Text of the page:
Gyawali told the Post that he had “a very frank and open discussion” touching upon a wide range of issues, including the boundary dispute and receiving of the report of Eminent Persons’ Group on Nepal- India relations, among others.
Mandated to suggest a new blueprint of Nepal-India ties in the changed global and regional contexts, Nepal and India had formed the Eminent Persons Group in 2016, comprising four members each from both countries. It prepared its report in July 2018 with recommendations to both sides.
The report was supposed to be received by the prime ministers of the two countries.
The Group, however, has not been able to submit the report, largely due to, according to sources in Nepal and India, Indian prime minister’s “busy schedule”.
Sources say the Indian side has some reservations, particularly on the issue of open border, due to which it has been reluctant to receive it.
On the boundary row, Gyawali said the two countries “will gradually enter into the issue”.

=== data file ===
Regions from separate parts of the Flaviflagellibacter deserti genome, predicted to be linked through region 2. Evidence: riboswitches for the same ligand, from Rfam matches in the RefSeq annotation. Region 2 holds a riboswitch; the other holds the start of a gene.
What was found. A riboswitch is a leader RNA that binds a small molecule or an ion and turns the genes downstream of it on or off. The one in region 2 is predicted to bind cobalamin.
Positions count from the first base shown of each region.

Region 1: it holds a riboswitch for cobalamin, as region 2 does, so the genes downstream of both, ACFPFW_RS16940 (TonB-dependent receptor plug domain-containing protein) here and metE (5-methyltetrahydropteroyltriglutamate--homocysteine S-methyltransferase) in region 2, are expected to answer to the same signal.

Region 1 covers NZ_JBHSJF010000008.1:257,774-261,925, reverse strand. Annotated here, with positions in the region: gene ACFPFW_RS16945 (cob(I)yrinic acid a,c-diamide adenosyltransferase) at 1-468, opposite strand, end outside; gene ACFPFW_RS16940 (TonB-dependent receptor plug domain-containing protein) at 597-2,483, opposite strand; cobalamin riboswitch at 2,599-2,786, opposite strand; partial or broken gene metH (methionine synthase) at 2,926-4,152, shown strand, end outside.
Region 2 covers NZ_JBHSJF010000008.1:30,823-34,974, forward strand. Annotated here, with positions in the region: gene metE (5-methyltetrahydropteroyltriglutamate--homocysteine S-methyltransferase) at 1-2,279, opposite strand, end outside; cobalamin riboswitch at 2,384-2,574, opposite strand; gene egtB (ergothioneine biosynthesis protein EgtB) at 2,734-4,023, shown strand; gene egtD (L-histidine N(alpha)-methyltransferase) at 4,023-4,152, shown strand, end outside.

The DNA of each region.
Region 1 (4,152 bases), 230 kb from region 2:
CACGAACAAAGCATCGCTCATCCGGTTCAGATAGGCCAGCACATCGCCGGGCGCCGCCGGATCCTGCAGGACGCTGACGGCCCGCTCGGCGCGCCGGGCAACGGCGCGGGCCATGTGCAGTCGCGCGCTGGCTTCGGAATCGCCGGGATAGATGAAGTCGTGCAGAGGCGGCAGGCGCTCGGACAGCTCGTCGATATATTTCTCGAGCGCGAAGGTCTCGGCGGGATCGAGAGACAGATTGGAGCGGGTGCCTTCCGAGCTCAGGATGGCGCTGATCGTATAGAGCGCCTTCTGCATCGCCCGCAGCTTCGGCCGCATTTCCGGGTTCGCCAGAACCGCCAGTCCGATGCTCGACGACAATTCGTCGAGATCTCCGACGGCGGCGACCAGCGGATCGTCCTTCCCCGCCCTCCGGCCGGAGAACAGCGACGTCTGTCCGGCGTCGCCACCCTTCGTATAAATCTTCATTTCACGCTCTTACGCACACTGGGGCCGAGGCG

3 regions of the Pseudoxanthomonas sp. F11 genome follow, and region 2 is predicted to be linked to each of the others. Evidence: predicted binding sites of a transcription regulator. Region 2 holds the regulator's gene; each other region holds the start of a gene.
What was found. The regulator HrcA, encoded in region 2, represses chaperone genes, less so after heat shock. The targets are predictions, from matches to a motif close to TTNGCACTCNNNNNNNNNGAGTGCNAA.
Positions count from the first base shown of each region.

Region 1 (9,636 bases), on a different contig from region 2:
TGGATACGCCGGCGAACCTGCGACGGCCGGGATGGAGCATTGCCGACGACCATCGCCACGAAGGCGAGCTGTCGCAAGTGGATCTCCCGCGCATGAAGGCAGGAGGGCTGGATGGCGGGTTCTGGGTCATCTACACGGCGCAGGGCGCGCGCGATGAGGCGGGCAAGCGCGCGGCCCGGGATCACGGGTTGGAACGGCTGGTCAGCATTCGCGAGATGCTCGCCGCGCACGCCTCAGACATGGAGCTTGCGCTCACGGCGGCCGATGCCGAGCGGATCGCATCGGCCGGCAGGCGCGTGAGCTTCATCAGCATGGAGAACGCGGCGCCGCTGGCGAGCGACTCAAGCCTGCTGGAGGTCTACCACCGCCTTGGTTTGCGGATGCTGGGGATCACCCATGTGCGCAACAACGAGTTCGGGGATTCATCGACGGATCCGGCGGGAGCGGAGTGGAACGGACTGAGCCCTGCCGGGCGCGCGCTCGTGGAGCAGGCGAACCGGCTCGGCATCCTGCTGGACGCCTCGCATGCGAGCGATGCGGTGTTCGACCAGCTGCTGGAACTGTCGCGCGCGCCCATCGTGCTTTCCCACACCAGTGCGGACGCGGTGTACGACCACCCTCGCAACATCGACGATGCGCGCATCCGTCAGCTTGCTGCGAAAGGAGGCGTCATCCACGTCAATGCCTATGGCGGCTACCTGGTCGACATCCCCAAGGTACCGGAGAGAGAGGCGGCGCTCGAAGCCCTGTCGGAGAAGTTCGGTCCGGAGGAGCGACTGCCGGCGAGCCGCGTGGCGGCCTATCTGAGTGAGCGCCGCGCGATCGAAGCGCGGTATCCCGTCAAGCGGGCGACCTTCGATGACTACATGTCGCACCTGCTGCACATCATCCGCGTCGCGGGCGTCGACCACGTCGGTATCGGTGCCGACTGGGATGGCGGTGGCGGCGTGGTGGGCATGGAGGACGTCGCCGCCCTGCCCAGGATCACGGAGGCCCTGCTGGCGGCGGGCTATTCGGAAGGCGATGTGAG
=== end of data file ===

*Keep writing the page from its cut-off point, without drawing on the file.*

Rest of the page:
“We have put forth all our concerns,” said Gyawali. “We have also agreed to promote positivity in the bilateral ties by avoiding negativity.”
Issuing a statement in the evening, the Ministry of Foreign Affairs said that both sides reviewed various aspects of Nepal-India relations covering trade, transit, connectivity, infrastructure, energy, agriculture, investment, culture and people-to-people relations.
“The two sides also reviewed with satisfaction the progress made with regard to bilateral cooperation projects, including the key connectivity projects and post-earthquake reconstruction work,” said the ministry. “They also discussed the boundary matters and exchanged views on completing the boundary work in the remaining segments.”
According to the ministry, the two sides shared their experiences on the efforts made to fight the Covid-19 pandemic. “They discussed matters related to cooperation in the context of the progress made by India towards the development of Covid-19 vaccine.”